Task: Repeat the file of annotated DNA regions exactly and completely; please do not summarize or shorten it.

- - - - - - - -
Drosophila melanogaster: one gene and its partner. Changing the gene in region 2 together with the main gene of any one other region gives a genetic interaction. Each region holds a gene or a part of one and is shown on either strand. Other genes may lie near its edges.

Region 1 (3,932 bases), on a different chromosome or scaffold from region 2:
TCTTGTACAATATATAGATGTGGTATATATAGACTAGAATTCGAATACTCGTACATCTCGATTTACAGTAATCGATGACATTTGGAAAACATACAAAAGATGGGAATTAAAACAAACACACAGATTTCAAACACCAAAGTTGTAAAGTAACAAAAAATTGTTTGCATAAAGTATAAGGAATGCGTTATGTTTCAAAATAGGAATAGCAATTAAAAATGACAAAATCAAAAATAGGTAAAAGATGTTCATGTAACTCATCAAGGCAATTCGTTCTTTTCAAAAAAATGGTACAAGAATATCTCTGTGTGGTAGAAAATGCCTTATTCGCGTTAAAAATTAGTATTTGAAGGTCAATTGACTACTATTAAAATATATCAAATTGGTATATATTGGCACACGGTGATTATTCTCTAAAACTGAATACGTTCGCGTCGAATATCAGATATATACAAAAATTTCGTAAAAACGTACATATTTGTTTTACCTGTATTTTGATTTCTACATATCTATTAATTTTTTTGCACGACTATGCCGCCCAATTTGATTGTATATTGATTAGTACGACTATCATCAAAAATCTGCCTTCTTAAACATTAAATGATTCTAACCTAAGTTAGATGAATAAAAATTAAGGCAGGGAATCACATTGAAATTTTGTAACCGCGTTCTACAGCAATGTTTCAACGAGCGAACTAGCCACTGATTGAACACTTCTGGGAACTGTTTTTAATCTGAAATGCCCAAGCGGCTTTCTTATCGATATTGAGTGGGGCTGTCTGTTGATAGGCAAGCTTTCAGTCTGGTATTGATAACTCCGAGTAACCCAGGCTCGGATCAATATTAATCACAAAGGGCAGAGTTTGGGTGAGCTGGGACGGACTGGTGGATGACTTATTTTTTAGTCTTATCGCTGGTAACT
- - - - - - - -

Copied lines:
Drosophila melanogaster: one gene and its partner. Changing the gene in region 2 together with the main gene of any one other region gives a genetic interaction. Each region holds a gene or a part of one and is shown on either strand. Other genes may lie near its edges.

Region 1 (3,932 bases), on a different chromosome or scaffold from region 2:
TCTTGTACAATATATAGATGTGGTATATATAGACTAGAATTCGAATACTCGTACATCTCGATTTACAGTAATCGATGACATTTGGAAAACATACAAAAGATGGGAATTAAAACAAACACACAGATTTCAAACACCAAAGTTGTAAAGTAACAAAAAATTGTTTGCATAAAGTATAAGGAATGCGTTATGTTTCAAAATAGGAATAGCAATTAAAAATGACAAAATCAAAAATAGGTAAAAGATGTTCATGTAACTCATCAAGGCAATTCGTTCTTTTCAAAAAAATGGTACAAGAATATCTCTGTGTGGTAGAAAATGCCTTATTCGCGTTAAAAATTAGTATTTGAAGGTCAATTGACTACTATTAAAATATATCAAATTGGTATATATTGGCACACGGTGATTATTCTCTAAAACTGAATACGTTCGCGTCGAATATCAGATATATACAAAAATTTCGTAAAAACGTACATATTTGTTTTACCTGTATTTTGATTTCTACATATCTATTAATTTTTTTGCACGACTATGCCGCCCAATTTGATTGTATATTGATTAGTACGACTATCATCAAAAATCTGCCTTCTTAAACATTAAATGATTCTAACCTAAGTTAGATGAATAAAAATTAAGGCAGGGAATCACATTGAAATTTTGTAACCGCGTTCTACAGCAATGTTTCAACGAGCGAACTAGCCACTGATTGAACACTTCTGGGAACTGTTTTTAATCTGAAATGCCCAAGCGGCTTTCTTATCGATATTGAGTGGGGCTGTCTGTTGATAGGCAAGCTTTCAGTCTGGTATTGATAACTCCGAGTAACCCAGGCTCGGATCAATATTAATCACAAAGGGCAGAGTTTGGGTGAGCTGGGACGGACTGGTGGATGACTTATTTTTTAGTCTTATCGCTGGTAACT